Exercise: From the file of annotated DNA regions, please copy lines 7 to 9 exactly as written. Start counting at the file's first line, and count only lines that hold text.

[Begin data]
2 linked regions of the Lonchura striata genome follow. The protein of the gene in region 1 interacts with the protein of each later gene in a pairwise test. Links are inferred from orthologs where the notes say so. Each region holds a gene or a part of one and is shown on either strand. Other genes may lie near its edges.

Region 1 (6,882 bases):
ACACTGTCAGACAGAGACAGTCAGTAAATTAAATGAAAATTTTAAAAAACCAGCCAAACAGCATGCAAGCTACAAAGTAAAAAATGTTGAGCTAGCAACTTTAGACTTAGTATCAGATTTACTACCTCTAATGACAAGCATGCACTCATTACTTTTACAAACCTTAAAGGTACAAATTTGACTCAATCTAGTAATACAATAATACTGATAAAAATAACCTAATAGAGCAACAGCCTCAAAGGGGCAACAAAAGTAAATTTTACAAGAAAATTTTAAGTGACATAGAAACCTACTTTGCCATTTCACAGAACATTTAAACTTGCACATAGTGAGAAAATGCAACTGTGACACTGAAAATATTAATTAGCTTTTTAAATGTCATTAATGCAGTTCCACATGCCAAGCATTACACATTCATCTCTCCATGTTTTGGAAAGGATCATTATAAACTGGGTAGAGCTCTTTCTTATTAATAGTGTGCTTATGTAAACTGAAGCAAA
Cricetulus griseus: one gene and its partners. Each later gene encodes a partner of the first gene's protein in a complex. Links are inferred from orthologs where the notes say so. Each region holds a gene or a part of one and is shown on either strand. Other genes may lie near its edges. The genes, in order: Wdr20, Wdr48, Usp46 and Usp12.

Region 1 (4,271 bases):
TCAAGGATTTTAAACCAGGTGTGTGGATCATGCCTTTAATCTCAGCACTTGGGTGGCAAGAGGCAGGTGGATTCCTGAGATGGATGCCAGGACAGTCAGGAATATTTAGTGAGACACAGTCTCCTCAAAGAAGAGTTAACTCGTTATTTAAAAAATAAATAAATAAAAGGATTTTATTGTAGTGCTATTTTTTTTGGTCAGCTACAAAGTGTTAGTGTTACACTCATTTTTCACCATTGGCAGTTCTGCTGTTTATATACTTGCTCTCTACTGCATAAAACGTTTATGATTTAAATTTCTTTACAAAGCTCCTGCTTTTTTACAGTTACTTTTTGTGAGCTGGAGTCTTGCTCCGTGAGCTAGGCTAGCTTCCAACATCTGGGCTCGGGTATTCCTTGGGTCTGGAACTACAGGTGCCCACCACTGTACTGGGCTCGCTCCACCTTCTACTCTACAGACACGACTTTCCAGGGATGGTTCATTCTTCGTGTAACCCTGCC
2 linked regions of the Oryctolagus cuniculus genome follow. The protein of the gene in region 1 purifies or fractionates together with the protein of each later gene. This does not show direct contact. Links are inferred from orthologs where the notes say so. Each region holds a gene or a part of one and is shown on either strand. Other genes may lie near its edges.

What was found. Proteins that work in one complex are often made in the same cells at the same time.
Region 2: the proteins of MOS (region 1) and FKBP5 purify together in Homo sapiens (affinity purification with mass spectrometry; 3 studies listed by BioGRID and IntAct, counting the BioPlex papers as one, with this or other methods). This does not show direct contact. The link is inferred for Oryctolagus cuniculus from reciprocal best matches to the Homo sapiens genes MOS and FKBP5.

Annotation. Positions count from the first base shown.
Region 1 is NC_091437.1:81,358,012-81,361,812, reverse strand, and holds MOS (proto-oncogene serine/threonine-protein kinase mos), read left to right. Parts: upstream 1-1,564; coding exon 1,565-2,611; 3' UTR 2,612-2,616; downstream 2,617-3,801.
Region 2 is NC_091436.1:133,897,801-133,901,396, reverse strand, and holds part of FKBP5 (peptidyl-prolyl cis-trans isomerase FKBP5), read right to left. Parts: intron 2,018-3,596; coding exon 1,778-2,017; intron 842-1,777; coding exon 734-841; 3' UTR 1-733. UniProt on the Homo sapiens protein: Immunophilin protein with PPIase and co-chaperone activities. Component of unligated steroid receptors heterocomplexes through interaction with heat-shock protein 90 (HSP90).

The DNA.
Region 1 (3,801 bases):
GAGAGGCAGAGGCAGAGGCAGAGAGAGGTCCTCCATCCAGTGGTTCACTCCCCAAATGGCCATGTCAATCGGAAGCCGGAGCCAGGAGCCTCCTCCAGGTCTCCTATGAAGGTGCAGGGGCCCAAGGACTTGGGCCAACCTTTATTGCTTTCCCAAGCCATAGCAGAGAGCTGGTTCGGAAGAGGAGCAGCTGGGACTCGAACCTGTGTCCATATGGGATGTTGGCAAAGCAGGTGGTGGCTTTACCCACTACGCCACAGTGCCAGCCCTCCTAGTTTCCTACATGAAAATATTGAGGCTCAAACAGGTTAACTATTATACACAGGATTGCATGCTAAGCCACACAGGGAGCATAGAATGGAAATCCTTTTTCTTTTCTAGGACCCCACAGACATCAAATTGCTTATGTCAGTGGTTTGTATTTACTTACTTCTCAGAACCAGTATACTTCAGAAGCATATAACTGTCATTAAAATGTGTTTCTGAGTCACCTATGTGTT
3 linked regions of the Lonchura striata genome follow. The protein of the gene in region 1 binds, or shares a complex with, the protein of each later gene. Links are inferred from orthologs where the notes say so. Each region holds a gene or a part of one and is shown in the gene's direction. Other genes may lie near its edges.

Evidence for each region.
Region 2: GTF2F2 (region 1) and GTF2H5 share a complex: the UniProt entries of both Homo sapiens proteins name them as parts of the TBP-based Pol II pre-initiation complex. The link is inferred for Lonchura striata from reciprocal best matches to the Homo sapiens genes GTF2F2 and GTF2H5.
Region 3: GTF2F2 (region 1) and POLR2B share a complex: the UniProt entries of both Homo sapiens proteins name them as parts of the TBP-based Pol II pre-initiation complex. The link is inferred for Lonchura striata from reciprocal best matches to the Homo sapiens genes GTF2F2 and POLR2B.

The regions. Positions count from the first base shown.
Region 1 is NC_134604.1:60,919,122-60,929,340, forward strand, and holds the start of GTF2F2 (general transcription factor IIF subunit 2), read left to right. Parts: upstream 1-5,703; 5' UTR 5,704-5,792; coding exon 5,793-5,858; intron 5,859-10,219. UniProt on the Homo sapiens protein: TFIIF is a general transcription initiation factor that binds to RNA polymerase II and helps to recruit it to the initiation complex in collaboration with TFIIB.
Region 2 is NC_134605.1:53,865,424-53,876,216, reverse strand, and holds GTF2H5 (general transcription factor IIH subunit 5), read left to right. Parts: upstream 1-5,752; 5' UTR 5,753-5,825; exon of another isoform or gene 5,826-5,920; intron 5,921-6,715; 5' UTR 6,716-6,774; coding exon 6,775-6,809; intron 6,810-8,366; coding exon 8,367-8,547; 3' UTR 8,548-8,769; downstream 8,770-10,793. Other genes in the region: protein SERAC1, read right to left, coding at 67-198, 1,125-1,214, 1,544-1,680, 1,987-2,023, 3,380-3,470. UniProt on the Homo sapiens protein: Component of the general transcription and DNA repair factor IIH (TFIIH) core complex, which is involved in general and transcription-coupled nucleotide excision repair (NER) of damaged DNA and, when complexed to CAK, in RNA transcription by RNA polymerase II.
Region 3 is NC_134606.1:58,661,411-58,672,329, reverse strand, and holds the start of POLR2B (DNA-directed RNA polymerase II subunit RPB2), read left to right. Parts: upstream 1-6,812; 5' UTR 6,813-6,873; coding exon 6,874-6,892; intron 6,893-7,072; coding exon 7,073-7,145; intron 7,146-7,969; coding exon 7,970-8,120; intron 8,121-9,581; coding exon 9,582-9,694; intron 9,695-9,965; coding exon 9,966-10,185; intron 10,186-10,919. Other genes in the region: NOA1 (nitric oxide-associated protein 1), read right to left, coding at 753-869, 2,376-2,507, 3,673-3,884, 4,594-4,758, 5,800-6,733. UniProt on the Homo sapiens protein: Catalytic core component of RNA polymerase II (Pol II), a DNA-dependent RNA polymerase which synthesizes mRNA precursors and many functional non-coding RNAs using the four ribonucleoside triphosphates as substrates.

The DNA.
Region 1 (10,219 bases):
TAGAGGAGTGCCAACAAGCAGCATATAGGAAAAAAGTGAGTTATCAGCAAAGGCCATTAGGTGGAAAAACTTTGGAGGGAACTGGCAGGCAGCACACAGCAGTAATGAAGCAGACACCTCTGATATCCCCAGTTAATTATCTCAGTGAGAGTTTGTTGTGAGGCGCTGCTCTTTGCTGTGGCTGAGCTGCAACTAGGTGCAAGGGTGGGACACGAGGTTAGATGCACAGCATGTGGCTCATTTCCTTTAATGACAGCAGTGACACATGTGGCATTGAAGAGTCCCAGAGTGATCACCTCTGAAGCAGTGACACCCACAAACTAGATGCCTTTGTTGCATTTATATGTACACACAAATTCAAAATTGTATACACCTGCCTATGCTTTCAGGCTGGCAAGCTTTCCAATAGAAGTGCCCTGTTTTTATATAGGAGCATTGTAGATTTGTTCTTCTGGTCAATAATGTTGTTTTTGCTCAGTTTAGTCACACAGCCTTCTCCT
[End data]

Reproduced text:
2 linked regions of the Oryctolagus cuniculus genome follow. The protein of the gene in region 1 purifies or fractionates together with the protein of each later gene. This does not show direct contact. Links are inferred from orthologs where the notes say so. Each region holds a gene or a part of one and is shown on either strand. Other genes may lie near its edges.

What was found. Proteins that work in one complex are often made in the same cells at the same time.
Region 2: the proteins of MOS (region 1) and FKBP5 purify together in Homo sapiens (affinity purification with mass spectrometry; 3 studies listed by BioGRID and IntAct, counting the BioPlex papers as one, with this or other methods). This does not show direct contact. The link is inferred for Oryctolagus cuniculus from reciprocal best matches to the Homo sapiens genes MOS and FKBP5.